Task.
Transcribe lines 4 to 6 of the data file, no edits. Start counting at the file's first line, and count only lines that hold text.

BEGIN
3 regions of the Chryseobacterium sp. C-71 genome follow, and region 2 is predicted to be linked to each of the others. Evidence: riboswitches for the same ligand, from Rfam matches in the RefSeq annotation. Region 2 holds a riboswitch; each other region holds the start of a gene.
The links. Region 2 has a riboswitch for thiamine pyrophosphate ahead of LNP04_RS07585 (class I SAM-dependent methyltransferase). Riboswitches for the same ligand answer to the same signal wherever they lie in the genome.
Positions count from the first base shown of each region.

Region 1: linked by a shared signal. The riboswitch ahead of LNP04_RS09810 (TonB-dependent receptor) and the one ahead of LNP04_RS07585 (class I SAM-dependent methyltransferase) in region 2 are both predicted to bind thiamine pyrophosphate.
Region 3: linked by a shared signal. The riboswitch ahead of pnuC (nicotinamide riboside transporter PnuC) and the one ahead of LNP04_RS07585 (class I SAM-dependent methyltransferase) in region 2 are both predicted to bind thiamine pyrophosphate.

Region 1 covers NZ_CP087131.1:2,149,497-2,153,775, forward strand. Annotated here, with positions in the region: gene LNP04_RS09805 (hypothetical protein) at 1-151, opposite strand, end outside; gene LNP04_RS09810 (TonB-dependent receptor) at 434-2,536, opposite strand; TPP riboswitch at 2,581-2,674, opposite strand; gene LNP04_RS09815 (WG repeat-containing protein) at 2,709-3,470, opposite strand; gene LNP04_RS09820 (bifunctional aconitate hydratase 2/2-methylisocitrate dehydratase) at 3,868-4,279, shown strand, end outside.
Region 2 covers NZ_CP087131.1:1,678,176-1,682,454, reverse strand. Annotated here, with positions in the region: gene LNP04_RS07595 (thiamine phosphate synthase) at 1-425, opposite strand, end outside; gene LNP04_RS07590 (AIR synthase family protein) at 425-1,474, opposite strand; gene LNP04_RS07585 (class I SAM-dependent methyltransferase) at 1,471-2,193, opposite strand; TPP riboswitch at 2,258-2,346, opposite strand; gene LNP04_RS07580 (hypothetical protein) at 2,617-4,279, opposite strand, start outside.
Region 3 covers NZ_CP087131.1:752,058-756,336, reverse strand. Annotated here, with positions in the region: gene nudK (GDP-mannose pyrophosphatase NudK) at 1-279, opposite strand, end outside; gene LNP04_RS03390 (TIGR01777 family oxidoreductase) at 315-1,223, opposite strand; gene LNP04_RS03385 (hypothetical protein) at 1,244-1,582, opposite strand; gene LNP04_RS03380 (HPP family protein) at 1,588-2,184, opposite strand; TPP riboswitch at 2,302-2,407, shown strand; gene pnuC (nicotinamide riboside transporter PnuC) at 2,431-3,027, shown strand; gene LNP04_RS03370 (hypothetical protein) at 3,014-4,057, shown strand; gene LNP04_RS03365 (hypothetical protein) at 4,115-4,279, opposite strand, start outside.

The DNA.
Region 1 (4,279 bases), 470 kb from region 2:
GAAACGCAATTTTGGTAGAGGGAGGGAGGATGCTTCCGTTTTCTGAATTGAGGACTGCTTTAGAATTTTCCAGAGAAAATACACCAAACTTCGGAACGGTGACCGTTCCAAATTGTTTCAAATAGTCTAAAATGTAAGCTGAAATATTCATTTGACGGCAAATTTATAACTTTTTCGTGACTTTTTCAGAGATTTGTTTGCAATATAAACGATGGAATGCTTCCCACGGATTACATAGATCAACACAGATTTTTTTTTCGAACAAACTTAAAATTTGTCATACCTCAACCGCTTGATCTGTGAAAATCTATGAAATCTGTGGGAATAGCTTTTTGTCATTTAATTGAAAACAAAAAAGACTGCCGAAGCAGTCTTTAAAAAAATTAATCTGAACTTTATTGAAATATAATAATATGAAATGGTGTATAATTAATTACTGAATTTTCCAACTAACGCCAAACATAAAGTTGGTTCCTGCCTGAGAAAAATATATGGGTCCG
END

Region 1: linked by a shared signal. The riboswitch ahead of LNP04_RS09810 (TonB-dependent receptor) and the one ahead of LNP04_RS07585 (class I SAM-dependent methyltransferase) in region 2 are both predicted to bind thiamine pyrophosphate.
Region 3: linked by a shared signal. The riboswitch ahead of pnuC (nicotinamide riboside transporter PnuC) and the one ahead of LNP04_RS07585 (class I SAM-dependent methyltransferase) in region 2 are both predicted to bind thiamine pyrophosphate.

Region 1 covers NZ_CP087131.1:2,149,497-2,153,775, forward strand. Annotated here, with positions in the region: gene LNP04_RS09805 (hypothetical protein) at 1-151, opposite strand, end outside; gene LNP04_RS09810 (TonB-dependent receptor) at 434-2,536, opposite strand; TPP riboswitch at 2,581-2,674, opposite strand; gene LNP04_RS09815 (WG repeat-containing protein) at 2,709-3,470, opposite strand; gene LNP04_RS09820 (bifunctional aconitate hydratase 2/2-methylisocitrate dehydratase) at 3,868-4,279, shown strand, end outside.